There are several limitations to this commercial payer claims data analysis. First, SI joint dysfunction is often misdiagnosed or miscoded because there is no gold standard for SI joint pain diagnosis.34–37 The extremely complex nature of spine and SI joint diagnostic testing presents a conundrum that we have tried to address using the extensive clinical experience of the authors of the present study in addition to subgroup and sensitivity analyses. An algorithm to identify the patient cohort was developed with input from a multispecialty panel of clinicians and methodologists. While we acknowledge that the methodology is imperfect given that our study is based upon insurance claims that are dependent upon the coding entered by the treating clinician at the time of the encounter, the approach we have used is well-accepted in burden of disease research38 and allows policy makers to allocate resources based upon relative burden of disease. Economic burden of illness studies for cardiovascular disease39,40 and diabetes,24 as well as low back pain21,41,42 have also used a similar methodology.
The reliance on a coding system to identify patients with a clinical condition may lead to a lack of sensitivity and specificity in all retrospective claims analyses. Only patients with an ICD-9-CM code for SI joint disruption and/or degenerative sacroiliitis in the primary diagnosis position were selected in order to increase the specificity of the cohort identification. While this approach is less sensitive, it allowed us more certainty that the patient was seeking care for the SI joint, rather than another condition. Further, only claims with a primary or secondary ICD-9-CM spinal diagnosis code of 71x.xx, 72x.xx, 73x.xx, or 84x.xx were deemed attributable to SI joint disruption and/or degenerative sacroiliitis and selected for analysis in order to increase the specificity of the claims identification. No attempt was made to exclude patients with a secondary diagnosis of inflammatory sacroiliitis (eg, ankylosing spondylitis, rheumatoid arthritis) because it has been the clinical experience of the authors that these patients still have substantial SI joint pain. Next, it is possible that the costs associated with treatment of SI joint disruption may have been overestimated because it is not known for certain whether the medical resources reflected on such claims were incurred specifically for SI joint disruption. Nevertheless, an exploratory analysis using Medicare claims data demonstrated that 75% of physician office visit costs were from spinal claims with a relevant provider specialty, eg, orthopedic surgery or neurosurgery rather than primary care,28 which provides more confidence that most costs were SI joint-related and not due to other conditions. Finally, we performed a sensitivity analysis where we included ICD-9-CM code 721.3 (lumbosacral spondylosis) because of the potential ambiguity and heterogeneity in the assignment of this particular code. The sensitivity analysis showed that the population nearly doubled in size (from 78,533 to 128,354 patients) and increased the 3-year cumulative costs from $16,196 to $22,436 per patient overall with inclusion of ICD-9-CM code 721.3.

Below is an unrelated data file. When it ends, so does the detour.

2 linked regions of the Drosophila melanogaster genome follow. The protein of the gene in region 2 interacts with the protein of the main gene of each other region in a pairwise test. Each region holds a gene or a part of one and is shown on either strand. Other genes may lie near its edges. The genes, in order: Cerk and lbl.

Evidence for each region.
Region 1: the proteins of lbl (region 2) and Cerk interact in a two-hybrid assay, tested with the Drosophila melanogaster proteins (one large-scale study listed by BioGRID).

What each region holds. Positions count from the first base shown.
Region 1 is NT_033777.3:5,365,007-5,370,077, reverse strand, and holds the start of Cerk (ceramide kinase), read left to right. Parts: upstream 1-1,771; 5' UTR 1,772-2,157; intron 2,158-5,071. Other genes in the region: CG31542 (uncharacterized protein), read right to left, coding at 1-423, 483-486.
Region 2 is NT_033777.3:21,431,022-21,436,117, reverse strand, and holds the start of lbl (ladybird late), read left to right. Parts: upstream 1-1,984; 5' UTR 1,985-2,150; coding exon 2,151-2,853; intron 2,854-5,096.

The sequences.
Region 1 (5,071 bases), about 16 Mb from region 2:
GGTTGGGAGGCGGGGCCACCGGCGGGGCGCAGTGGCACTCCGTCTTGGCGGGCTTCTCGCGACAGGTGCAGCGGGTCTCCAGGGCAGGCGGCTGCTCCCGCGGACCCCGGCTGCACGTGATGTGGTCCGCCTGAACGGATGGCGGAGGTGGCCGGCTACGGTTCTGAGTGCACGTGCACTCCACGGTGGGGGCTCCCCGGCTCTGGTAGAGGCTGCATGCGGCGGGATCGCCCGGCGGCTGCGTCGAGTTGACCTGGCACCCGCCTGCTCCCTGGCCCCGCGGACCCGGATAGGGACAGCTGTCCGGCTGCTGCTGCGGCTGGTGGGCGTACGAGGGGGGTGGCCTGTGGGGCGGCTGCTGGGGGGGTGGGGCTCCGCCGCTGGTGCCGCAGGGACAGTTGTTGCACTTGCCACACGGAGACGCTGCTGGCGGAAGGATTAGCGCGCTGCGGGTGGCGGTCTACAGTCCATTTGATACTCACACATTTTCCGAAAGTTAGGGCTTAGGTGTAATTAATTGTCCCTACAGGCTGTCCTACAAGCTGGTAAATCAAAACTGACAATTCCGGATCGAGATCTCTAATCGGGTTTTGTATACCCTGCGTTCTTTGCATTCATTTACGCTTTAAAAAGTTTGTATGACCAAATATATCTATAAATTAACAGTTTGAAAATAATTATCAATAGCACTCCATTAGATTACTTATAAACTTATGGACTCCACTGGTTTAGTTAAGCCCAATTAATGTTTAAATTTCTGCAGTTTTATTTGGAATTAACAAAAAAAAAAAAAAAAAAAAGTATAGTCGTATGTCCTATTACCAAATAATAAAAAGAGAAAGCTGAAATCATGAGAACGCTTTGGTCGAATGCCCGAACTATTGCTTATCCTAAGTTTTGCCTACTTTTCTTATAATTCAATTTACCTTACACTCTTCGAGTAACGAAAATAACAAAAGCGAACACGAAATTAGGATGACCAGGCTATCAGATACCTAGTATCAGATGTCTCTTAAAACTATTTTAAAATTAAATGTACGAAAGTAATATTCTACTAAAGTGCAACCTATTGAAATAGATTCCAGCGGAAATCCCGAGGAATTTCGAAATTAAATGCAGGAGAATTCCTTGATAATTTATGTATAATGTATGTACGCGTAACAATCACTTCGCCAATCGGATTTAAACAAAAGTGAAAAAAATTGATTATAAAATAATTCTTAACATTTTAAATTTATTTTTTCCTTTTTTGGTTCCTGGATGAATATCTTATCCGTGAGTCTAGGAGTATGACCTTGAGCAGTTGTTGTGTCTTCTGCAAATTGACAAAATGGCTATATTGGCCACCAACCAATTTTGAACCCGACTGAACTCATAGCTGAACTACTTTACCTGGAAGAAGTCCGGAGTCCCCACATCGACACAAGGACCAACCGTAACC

The economic burden of SI joint disruption and degenerative sacroiliitis among privately-insured patients in the US is substantial and highlights the need for more cost-effective therapies to treat this condition and reduce health care expenditures.
We thank Karen Spach, PhD, of Covance Market Access Services Inc, for her editorial contribution to this manuscript.
This research was performed according to guidelines (GPP2) established to minimize conflict of interest in pharmacoeconomic studies.18,19 A multispecialty panel comprising clinicians and methodologists (the coauthors) provided the framework for the economic analysis and completed the data analysis and interpretation of the results. This study was sponsored by SI-BONE, Inc. SI-BONE, Inc, did not participate in the data analysis, interpretation of the results, or writing of the manuscript. SI-BONE, Inc, was provided a final version of the manuscript for informational purposes only. It did not influence the content or writing of the manuscript. SJA and TK are consultants to SI-BONE, Inc, through their employment with Covance. DWP Jr has not received any financial support from SI-BONE, Inc. DWP Jr receives research support from the Department of Defense, Orthopaedic Research and Education Foundation, Minnesota Medical Foundation, and Chest Wall and Spine Deformity Foundation. TH and JC are paid teaching and clinical research consultants for SI-BONE, Inc. Portions of this work have been accepted as an abstract to the 14th Annual Conference of the International Society for the Advancement of Spine Surgery and will be presented as a poster. The authors report no other conflicts of interest in this work.